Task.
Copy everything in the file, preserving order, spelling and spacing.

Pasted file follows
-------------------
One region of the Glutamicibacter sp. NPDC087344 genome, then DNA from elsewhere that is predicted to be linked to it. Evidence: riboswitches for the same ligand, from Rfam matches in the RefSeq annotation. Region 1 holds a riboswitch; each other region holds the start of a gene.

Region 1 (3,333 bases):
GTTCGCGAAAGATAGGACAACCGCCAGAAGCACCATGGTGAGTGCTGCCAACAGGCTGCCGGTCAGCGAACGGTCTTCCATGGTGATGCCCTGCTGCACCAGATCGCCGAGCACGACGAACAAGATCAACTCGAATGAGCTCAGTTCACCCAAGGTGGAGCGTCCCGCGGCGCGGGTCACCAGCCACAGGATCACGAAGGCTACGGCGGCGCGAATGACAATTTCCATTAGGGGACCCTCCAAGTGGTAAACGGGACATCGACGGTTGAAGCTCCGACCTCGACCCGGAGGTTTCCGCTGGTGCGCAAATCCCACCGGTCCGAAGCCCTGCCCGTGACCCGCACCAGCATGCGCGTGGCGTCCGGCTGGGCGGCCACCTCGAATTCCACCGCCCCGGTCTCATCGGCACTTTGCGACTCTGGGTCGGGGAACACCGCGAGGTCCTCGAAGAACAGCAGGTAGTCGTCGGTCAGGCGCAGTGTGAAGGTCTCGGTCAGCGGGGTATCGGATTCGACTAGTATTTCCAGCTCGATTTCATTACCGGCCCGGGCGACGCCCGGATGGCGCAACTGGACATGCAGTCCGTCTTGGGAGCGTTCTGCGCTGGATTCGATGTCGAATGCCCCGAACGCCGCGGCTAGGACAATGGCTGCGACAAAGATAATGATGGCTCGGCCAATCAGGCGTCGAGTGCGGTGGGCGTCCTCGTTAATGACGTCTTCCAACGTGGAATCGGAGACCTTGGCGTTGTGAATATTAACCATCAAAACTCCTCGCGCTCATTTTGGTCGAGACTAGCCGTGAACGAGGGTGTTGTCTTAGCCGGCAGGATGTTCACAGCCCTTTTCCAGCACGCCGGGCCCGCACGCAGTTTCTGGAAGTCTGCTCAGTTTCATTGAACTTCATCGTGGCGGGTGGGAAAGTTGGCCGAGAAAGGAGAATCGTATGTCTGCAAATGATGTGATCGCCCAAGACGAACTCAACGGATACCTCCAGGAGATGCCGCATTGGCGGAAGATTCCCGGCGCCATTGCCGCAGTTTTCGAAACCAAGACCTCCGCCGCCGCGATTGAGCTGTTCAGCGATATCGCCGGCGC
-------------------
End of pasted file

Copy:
One region of the Glutamicibacter sp. NPDC087344 genome, then DNA from elsewhere that is predicted to be linked to it. Evidence: riboswitches for the same ligand, from Rfam matches in the RefSeq annotation. Region 1 holds a riboswitch; each other region holds the start of a gene.

Region 1 (3,333 bases):
GTTCGCGAAAGATAGGACAACCGCCAGAAGCACCATGGTGAGTGCTGCCAACAGGCTGCCGGTCAGCGAACGGTCTTCCATGGTGATGCCCTGCTGCACCAGATCGCCGAGCACGACGAACAAGATCAACTCGAATGAGCTCAGTTCACCCAAGGTGGAGCGTCCCGCGGCGCGGGTCACCAGCCACAGGATCACGAAGGCTACGGCGGCGCGAATGACAATTTCCATTAGGGGACCCTCCAAGTGGTAAACGGGACATCGACGGTTGAAGCTCCGACCTCGACCCGGAGGTTTCCGCTGGTGCGCAAATCCCACCGGTCCGAAGCCCTGCCCGTGACCCGCACCAGCATGCGCGTGGCGTCCGGCTGGGCGGCCACCTCGAATTCCACCGCCCCGGTCTCATCGGCACTTTGCGACTCTGGGTCGGGGAACACCGCGAGGTCCTCGAAGAACAGCAGGTAGTCGTCGGTCAGGCGCAGTGTGAAGGTCTCGGTCAGCGGGGTATCGGATTCGACTAGTATTTCCAGCTCGATTTCATTACCGGCCCGGGCGACGCCCGGATGGCGCAACTGGACATGCAGTCCGTCTTGGGAGCGTTCTGCGCTGGATTCGATGTCGAATGCCCCGAACGCCGCGGCTAGGACAATGGCTGCGACAAAGATAATGATGGCTCGGCCAATCAGGCGTCGAGTGCGGTGGGCGTCCTCGTTAATGACGTCTTCCAACGTGGAATCGGAGACCTTGGCGTTGTGAATATTAACCATCAAAACTCCTCGCGCTCATTTTGGTCGAGACTAGCCGTGAACGAGGGTGTTGTCTTAGCCGGCAGGATGTTCACAGCCCTTTTCCAGCACGCCGGGCCCGCACGCAGTTTCTGGAAGTCTGCTCAGTTTCATTGAACTTCATCGTGGCGGGTGGGAAAGTTGGCCGAGAAAGGAGAATCGTATGTCTGCAAATGATGTGATCGCCCAAGACGAACTCAACGGATACCTCCAGGAGATGCCGCATTGGCGGAAGATTCCCGGCGCCATTGCCGCAGTTTTCGAAACCAAGACCTCCGCCGCCGCGATTGAGCTGTTCAGCGATATCGCCGGCGC